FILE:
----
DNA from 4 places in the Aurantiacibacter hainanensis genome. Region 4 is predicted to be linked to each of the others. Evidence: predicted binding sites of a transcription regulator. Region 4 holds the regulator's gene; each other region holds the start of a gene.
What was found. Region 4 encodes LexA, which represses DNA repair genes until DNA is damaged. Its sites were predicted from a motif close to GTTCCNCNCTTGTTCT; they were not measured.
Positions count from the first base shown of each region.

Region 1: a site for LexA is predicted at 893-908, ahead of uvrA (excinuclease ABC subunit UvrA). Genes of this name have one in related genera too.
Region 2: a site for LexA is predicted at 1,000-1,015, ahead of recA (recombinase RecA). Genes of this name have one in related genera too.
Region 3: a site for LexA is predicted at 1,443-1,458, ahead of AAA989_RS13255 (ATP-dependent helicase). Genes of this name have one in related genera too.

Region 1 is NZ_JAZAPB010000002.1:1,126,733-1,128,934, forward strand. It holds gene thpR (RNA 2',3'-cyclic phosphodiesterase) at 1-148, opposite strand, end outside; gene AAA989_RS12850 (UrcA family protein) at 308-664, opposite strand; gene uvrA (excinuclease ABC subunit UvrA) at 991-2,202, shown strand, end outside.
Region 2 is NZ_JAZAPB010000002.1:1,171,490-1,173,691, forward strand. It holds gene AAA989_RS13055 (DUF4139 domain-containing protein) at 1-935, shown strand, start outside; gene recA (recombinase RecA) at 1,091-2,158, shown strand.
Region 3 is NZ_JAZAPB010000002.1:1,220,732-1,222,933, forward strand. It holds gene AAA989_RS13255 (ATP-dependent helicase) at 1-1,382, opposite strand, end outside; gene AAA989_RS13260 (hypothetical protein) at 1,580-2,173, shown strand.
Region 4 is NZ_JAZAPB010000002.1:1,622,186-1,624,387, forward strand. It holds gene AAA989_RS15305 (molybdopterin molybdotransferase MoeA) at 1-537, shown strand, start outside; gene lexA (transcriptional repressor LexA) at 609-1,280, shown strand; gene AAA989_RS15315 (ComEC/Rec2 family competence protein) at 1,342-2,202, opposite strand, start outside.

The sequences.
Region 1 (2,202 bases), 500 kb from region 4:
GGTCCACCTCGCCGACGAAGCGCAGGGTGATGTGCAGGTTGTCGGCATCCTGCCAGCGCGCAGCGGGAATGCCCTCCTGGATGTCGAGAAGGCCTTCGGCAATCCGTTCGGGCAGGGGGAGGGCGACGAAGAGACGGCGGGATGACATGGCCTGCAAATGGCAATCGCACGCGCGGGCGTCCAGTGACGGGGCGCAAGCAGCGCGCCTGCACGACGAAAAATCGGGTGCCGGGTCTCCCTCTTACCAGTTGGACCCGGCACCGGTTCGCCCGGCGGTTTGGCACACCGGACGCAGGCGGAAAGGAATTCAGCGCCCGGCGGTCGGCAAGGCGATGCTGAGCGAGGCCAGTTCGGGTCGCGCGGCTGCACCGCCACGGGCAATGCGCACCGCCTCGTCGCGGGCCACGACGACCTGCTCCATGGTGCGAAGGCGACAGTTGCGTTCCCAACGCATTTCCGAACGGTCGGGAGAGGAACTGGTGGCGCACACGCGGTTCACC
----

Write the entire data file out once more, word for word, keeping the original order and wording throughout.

DNA from 4 places in the Aurantiacibacter hainanensis genome. Region 4 is predicted to be linked to each of the others. Evidence: predicted binding sites of a transcription regulator. Region 4 holds the regulator's gene; each other region holds the start of a gene.
What was found. Region 4 encodes LexA, which represses DNA repair genes until DNA is damaged. Its sites were predicted from a motif close to GTTCCNCNCTTGTTCT; they were not measured.
Positions count from the first base shown of each region.

Region 1: a site for LexA is predicted at 893-908, ahead of uvrA (excinuclease ABC subunit UvrA). Genes of this name have one in related genera too.
Region 2: a site for LexA is predicted at 1,000-1,015, ahead of recA (recombinase RecA). Genes of this name have one in related genera too.
Region 3: a site for LexA is predicted at 1,443-1,458, ahead of AAA989_RS13255 (ATP-dependent helicase). Genes of this name have one in related genera too.

Region 1 is NZ_JAZAPB010000002.1:1,126,733-1,128,934, forward strand. It holds gene thpR (RNA 2',3'-cyclic phosphodiesterase) at 1-148, opposite strand, end outside; gene AAA989_RS12850 (UrcA family protein) at 308-664, opposite strand; gene uvrA (excinuclease ABC subunit UvrA) at 991-2,202, shown strand, end outside.
Region 2 is NZ_JAZAPB010000002.1:1,171,490-1,173,691, forward strand. It holds gene AAA989_RS13055 (DUF4139 domain-containing protein) at 1-935, shown strand, start outside; gene recA (recombinase RecA) at 1,091-2,158, shown strand.
Region 3 is NZ_JAZAPB010000002.1:1,220,732-1,222,933, forward strand. It holds gene AAA989_RS13255 (ATP-dependent helicase) at 1-1,382, opposite strand, end outside; gene AAA989_RS13260 (hypothetical protein) at 1,580-2,173, shown strand.
Region 4 is NZ_JAZAPB010000002.1:1,622,186-1,624,387, forward strand. It holds gene AAA989_RS15305 (molybdopterin molybdotransferase MoeA) at 1-537, shown strand, start outside; gene lexA (transcriptional repressor LexA) at 609-1,280, shown strand; gene AAA989_RS15315 (ComEC/Rec2 family competence protein) at 1,342-2,202, opposite strand, start outside.

The sequences.
Region 1 (2,202 bases), 500 kb from region 4:
GGTCCACCTCGCCGACGAAGCGCAGGGTGATGTGCAGGTTGTCGGCATCCTGCCAGCGCGCAGCGGGAATGCCCTCCTGGATGTCGAGAAGGCCTTCGGCAATCCGTTCGGGCAGGGGGAGGGCGACGAAGAGACGGCGGGATGACATGGCCTGCAAATGGCAATCGCACGCGCGGGCGTCCAGTGACGGGGCGCAAGCAGCGCGCCTGCACGACGAAAAATCGGGTGCCGGGTCTCCCTCTTACCAGTTGGACCCGGCACCGGTTCGCCCGGCGGTTTGGCACACCGGACGCAGGCGGAAAGGAATTCAGCGCCCGGCGGTCGGCAAGGCGATGCTGAGCGAGGCCAGTTCGGGTCGCGCGGCTGCACCGCCACGGGCAATGCGCACCGCCTCGTCGCGGGCCACGACGACCTGCTCCATGGTGCGAAGGCGACAGTTGCGTTCCCAACGCATTTCCGAACGGTCGGGAGAGGAACTGGTGGCGCACACGCGGTTCACC